Cate Blanchett to play Bob Dylan in biopic Thu May 25, 5:38 PM ET
NEW YORK - Oscar winner Cate Blanchett, who has portrayed Queen Elizabeth and Katharine Hepburn, will add another legend to her resume: Bob Dylan.
The 37-year-old Australian actress is one of seven actors to play Dylan at various stages of his career in the biopic, "I'm Not There," tentatively scheduled for release next year. She'll portray a specific aspect of Dylan's personality, embodied by an androgynous singer-songwriter character named Jude, according to Killer Films, the movie's production company.
Heath Ledger and his girlfriend and "Brokeback Mountain" co-star Michelle Williams have also joined the cast, along with Christian Bale, Julianne Moore and Richard Gere. The movie will be directed by Todd Haynes, who helmed 2002 movie "Far from Heaven" and 1998's "Velvet Goldmine," about rock icon David Bowie.Blanchett will next be seen in the upcoming dramas "Babel," opposite Brad Pitt, and "The Good German," alongside George Clooney.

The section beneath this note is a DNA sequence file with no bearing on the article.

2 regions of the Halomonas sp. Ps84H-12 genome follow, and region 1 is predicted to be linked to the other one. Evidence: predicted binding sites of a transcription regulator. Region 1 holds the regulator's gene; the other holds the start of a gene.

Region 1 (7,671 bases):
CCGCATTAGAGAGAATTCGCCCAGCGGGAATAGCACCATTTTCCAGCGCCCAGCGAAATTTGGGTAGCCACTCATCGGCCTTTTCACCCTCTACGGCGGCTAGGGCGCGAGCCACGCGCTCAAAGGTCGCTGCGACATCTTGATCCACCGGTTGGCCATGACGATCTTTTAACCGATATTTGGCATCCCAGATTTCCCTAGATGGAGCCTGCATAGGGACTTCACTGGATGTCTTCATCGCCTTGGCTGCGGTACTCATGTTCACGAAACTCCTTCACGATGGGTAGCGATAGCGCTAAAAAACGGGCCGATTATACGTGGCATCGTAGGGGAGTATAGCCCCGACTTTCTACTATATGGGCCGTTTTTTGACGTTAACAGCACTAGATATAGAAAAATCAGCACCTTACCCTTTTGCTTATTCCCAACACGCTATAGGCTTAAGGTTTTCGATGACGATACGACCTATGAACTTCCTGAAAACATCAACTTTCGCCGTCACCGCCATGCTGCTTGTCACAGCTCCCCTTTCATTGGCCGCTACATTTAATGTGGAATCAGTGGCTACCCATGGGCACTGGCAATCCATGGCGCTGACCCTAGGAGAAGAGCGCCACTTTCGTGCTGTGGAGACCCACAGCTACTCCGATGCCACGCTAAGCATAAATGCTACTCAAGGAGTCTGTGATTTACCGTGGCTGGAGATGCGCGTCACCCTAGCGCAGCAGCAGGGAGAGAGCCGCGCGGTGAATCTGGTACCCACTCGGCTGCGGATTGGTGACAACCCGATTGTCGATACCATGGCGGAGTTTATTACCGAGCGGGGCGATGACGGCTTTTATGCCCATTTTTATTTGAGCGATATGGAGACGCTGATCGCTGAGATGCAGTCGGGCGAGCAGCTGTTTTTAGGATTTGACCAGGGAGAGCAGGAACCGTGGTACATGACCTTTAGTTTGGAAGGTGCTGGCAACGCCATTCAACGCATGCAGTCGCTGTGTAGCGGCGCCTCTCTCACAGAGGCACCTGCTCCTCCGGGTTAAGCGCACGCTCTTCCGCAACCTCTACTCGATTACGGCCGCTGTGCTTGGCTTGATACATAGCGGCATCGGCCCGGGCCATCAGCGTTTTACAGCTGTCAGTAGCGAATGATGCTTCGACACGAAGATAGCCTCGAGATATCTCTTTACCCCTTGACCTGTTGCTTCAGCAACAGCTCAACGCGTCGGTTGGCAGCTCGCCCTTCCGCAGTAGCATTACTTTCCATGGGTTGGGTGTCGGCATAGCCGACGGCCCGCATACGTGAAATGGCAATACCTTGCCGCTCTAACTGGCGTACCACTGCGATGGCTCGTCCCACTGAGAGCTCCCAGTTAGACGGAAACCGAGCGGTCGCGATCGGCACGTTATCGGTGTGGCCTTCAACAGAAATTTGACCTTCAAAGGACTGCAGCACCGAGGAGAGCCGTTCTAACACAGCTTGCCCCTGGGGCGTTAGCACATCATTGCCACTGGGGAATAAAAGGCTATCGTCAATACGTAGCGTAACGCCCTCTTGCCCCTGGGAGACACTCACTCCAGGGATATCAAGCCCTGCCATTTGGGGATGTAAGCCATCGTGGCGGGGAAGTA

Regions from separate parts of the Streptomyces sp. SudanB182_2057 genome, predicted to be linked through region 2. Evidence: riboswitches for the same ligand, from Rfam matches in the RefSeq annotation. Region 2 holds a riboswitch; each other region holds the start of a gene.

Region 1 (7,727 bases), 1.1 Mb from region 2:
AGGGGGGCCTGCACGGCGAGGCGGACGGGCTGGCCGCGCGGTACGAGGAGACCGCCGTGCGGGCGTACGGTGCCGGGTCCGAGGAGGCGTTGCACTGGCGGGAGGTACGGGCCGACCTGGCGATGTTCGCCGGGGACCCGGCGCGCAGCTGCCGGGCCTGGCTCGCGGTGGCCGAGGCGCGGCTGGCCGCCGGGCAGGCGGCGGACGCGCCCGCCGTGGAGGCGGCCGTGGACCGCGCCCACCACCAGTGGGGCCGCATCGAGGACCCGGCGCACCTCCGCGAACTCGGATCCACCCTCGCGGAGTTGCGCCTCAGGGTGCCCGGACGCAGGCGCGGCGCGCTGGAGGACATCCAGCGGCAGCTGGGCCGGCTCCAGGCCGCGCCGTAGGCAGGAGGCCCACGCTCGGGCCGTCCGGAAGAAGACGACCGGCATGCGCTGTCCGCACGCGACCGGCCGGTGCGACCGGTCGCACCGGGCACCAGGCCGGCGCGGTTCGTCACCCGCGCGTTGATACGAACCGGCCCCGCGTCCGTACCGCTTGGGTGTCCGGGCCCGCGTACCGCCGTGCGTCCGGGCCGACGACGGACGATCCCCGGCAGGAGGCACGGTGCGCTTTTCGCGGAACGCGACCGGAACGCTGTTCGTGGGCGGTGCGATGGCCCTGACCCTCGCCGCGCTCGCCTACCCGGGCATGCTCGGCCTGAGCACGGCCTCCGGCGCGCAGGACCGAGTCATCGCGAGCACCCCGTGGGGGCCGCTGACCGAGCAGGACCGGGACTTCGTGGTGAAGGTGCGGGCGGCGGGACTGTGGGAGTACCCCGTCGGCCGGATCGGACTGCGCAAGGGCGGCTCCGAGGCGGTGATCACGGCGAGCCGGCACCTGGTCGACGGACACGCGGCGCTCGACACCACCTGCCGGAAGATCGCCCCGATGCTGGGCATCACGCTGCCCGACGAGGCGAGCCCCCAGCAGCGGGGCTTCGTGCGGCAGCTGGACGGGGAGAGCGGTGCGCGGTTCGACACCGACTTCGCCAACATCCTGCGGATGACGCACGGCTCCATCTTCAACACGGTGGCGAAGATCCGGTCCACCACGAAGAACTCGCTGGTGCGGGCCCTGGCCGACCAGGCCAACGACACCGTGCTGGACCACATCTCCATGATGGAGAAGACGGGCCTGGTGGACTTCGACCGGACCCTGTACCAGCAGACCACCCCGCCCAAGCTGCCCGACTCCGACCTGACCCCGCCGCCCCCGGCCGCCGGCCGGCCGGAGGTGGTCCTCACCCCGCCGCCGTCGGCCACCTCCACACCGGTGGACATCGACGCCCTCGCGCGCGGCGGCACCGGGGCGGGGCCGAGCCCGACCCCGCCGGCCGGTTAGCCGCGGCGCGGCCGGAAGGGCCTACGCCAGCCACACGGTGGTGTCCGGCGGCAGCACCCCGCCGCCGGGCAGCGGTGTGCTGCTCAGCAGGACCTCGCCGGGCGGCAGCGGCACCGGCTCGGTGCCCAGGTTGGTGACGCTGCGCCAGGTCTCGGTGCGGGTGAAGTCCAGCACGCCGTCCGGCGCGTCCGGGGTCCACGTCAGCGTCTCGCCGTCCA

I'm not that familiar with either Dylan or Haynes, but this sounds... like something to see, I guess. Didn't Todd Solondz use the same idea in his latest flick though?
― Tuomas (Tuomas), Tuesday, 30 May 2006 07:53 (seventeen years ago) link
― electro-acoustic lycanthrope (orion), Tuesday, 30 May 2006 15:21 (seventeen years ago) link
― jaymc (jaymc), Tuesday, 30 May 2006 15:30 (seventeen years ago) link
― nickalicious (nickalicious), Tuesday, 30 May 2006 15:35 (seventeen years ago) link
― jaymc (jaymc), Tuesday, 30 May 2006 15:36 (seventeen years ago) link
The last casting shift was that Ledger replaced Colin Farrell.
― Dr Morbius (Dr Morbius), Tuesday, 30 May 2006 15:43 (seventeen years ago) link